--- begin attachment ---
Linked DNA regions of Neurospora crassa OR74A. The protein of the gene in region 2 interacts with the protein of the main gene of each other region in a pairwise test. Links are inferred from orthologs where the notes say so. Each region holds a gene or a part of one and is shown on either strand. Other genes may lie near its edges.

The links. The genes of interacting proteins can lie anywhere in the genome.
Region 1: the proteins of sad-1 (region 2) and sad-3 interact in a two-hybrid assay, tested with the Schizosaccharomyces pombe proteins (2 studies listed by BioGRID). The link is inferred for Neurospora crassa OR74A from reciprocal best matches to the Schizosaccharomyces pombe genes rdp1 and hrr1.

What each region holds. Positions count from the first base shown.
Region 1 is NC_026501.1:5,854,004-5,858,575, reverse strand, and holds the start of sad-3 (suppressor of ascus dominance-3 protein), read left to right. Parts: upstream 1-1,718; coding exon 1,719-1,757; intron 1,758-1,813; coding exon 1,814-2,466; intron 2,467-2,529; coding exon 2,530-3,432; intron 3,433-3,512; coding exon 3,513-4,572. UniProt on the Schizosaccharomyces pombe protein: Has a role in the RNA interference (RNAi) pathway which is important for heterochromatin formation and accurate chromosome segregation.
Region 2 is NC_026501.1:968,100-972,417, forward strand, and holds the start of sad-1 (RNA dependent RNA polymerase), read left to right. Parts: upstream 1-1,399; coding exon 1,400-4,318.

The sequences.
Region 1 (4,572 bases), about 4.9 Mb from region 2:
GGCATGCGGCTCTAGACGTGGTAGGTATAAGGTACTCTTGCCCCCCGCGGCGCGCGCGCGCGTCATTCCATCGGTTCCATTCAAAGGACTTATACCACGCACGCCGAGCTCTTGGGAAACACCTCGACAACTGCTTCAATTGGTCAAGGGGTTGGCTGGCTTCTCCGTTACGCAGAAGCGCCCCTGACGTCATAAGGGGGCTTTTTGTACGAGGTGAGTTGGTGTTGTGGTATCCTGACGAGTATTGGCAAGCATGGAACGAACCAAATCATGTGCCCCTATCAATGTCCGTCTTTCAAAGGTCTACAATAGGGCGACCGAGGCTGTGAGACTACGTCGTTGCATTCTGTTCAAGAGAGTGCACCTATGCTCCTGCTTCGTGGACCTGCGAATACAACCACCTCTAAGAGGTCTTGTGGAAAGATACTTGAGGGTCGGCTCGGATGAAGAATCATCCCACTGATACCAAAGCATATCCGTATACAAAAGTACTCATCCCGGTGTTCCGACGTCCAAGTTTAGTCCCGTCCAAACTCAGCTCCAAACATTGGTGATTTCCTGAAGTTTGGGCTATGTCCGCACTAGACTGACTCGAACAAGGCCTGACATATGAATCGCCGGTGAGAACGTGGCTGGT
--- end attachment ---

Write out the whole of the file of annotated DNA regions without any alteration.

Linked DNA regions of Neurospora crassa OR74A. The protein of the gene in region 2 interacts with the protein of the main gene of each other region in a pairwise test. Links are inferred from orthologs where the notes say so. Each region holds a gene or a part of one and is shown on either strand. Other genes may lie near its edges.

The links. The genes of interacting proteins can lie anywhere in the genome.
Region 1: the proteins of sad-1 (region 2) and sad-3 interact in a two-hybrid assay, tested with the Schizosaccharomyces pombe proteins (2 studies listed by BioGRID). The link is inferred for Neurospora crassa OR74A from reciprocal best matches to the Schizosaccharomyces pombe genes rdp1 and hrr1.

What each region holds. Positions count from the first base shown.
Region 1 is NC_026501.1:5,854,004-5,858,575, reverse strand, and holds the start of sad-3 (suppressor of ascus dominance-3 protein), read left to right. Parts: upstream 1-1,718; coding exon 1,719-1,757; intron 1,758-1,813; coding exon 1,814-2,466; intron 2,467-2,529; coding exon 2,530-3,432; intron 3,433-3,512; coding exon 3,513-4,572. UniProt on the Schizosaccharomyces pombe protein: Has a role in the RNA interference (RNAi) pathway which is important for heterochromatin formation and accurate chromosome segregation.
Region 2 is NC_026501.1:968,100-972,417, forward strand, and holds the start of sad-1 (RNA dependent RNA polymerase), read left to right. Parts: upstream 1-1,399; coding exon 1,400-4,318.

The sequences.
Region 1 (4,572 bases), about 4.9 Mb from region 2:
GGCATGCGGCTCTAGACGTGGTAGGTATAAGGTACTCTTGCCCCCCGCGGCGCGCGCGCGCGTCATTCCATCGGTTCCATTCAAAGGACTTATACCACGCACGCCGAGCTCTTGGGAAACACCTCGACAACTGCTTCAATTGGTCAAGGGGTTGGCTGGCTTCTCCGTTACGCAGAAGCGCCCCTGACGTCATAAGGGGGCTTTTTGTACGAGGTGAGTTGGTGTTGTGGTATCCTGACGAGTATTGGCAAGCATGGAACGAACCAAATCATGTGCCCCTATCAATGTCCGTCTTTCAAAGGTCTACAATAGGGCGACCGAGGCTGTGAGACTACGTCGTTGCATTCTGTTCAAGAGAGTGCACCTATGCTCCTGCTTCGTGGACCTGCGAATACAACCACCTCTAAGAGGTCTTGTGGAAAGATACTTGAGGGTCGGCTCGGATGAAGAATCATCCCACTGATACCAAAGCATATCCGTATACAAAAGTACTCATCCCGGTGTTCCGACGTCCAAGTTTAGTCCCGTCCAAACTCAGCTCCAAACATTGGTGATTTCCTGAAGTTTGGGCTATGTCCGCACTAGACTGACTCGAACAAGGCCTGACATATGAATCGCCGGTGAGAACGTGGCTGGT